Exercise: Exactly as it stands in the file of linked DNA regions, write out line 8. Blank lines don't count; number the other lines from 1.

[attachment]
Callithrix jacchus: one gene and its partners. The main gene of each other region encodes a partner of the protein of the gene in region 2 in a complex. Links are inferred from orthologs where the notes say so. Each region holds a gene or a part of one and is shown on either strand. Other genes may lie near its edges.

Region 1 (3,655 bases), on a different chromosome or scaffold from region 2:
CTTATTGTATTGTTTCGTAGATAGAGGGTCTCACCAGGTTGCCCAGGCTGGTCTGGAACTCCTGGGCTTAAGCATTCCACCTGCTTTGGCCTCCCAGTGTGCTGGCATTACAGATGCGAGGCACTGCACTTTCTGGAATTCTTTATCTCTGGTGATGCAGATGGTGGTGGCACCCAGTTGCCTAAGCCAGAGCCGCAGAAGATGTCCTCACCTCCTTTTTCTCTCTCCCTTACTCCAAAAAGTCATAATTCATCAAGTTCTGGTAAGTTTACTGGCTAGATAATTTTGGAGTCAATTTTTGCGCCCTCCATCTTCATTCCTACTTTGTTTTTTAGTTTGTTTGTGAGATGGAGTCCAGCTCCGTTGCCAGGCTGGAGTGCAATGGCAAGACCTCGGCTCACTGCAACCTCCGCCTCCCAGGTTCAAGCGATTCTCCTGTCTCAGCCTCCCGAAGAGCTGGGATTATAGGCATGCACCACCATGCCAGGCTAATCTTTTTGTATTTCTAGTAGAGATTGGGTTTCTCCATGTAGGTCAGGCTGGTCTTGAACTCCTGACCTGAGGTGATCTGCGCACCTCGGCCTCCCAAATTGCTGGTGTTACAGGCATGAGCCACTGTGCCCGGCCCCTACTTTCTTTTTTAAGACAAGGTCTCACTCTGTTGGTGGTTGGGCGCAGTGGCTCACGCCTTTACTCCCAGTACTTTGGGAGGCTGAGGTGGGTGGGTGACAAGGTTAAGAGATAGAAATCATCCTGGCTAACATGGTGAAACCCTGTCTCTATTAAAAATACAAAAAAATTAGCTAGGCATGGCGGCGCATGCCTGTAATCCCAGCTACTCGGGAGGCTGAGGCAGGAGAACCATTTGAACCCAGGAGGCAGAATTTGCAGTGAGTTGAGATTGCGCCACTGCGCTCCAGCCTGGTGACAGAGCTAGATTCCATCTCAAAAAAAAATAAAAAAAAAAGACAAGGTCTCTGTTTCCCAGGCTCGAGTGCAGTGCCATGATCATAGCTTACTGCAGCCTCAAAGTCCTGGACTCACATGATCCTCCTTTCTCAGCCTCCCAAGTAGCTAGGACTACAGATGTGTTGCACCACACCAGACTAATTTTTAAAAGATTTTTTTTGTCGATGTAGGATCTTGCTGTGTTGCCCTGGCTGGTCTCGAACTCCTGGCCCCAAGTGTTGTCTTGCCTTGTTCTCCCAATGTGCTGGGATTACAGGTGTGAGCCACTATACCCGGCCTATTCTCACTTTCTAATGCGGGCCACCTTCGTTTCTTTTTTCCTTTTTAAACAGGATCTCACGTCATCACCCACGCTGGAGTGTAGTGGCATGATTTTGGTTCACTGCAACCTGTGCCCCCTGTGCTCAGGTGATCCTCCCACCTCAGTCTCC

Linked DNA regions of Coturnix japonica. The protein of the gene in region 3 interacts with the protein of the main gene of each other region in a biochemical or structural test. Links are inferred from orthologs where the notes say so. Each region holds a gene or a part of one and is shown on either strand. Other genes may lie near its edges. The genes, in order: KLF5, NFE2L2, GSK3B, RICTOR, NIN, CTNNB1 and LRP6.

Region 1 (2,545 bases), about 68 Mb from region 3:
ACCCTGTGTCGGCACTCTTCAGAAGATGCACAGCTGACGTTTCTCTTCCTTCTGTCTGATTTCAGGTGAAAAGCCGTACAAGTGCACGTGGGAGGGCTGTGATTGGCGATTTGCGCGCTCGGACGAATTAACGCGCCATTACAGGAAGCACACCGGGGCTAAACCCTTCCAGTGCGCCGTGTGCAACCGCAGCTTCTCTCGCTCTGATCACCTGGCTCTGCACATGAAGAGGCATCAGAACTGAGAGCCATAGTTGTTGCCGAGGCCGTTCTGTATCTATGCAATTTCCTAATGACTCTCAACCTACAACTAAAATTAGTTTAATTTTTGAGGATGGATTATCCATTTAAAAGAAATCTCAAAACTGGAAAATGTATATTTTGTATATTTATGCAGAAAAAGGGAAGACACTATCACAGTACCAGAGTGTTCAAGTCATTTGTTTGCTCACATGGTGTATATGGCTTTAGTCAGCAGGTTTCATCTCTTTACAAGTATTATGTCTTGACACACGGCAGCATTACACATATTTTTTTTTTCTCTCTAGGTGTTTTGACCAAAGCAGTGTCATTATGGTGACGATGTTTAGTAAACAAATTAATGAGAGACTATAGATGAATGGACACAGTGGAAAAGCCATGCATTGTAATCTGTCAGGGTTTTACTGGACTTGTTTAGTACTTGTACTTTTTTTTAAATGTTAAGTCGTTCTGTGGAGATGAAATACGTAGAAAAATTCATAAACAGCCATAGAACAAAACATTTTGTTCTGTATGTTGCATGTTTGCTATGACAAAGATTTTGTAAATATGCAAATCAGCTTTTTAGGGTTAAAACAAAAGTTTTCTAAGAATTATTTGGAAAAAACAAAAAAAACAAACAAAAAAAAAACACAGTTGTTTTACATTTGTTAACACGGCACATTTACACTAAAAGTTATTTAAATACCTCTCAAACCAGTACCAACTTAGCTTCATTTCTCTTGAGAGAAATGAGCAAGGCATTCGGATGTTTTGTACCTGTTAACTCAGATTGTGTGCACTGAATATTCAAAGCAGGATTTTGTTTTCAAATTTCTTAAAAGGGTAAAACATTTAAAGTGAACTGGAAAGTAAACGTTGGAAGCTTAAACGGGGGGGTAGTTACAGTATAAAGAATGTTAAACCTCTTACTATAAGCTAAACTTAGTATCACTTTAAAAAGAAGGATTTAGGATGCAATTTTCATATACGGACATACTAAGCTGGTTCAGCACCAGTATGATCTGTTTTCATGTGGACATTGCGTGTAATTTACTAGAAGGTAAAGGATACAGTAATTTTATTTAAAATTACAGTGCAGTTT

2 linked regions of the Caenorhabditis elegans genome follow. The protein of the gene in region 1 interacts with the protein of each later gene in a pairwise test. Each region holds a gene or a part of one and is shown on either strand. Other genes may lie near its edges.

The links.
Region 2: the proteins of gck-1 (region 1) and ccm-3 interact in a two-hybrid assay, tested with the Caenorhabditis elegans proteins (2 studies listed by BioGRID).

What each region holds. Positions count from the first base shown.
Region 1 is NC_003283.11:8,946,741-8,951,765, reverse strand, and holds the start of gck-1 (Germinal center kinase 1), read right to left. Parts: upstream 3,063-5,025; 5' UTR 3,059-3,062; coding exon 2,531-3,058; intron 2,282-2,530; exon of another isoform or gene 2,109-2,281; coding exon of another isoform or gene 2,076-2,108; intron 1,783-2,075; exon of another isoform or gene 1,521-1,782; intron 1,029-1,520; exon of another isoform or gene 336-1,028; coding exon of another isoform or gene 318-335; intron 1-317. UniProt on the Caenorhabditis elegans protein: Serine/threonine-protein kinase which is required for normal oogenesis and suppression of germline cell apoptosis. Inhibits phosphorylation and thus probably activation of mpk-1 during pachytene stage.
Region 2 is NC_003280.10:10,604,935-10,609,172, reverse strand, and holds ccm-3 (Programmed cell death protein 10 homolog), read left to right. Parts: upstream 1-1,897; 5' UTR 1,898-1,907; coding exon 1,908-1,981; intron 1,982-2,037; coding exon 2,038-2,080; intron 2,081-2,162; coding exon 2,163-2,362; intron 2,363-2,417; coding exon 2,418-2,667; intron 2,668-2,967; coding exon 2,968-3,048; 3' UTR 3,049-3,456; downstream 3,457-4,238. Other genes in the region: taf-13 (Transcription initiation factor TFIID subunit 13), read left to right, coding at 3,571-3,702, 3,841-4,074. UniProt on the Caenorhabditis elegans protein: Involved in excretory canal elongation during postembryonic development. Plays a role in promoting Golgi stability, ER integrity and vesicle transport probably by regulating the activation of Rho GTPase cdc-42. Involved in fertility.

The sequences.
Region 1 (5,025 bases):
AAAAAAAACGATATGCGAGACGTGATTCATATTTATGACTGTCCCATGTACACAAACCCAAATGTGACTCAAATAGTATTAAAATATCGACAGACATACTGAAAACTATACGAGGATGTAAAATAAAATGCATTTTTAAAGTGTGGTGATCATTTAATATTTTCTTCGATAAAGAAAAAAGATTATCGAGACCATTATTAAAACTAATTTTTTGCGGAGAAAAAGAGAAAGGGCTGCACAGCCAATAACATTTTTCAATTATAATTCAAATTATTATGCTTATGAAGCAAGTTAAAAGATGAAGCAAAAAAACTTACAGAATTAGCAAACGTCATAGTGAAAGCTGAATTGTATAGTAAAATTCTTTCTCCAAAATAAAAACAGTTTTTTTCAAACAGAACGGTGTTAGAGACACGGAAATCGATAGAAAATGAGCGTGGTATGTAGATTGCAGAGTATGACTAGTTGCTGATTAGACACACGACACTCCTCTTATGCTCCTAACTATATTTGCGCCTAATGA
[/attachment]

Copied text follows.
The links.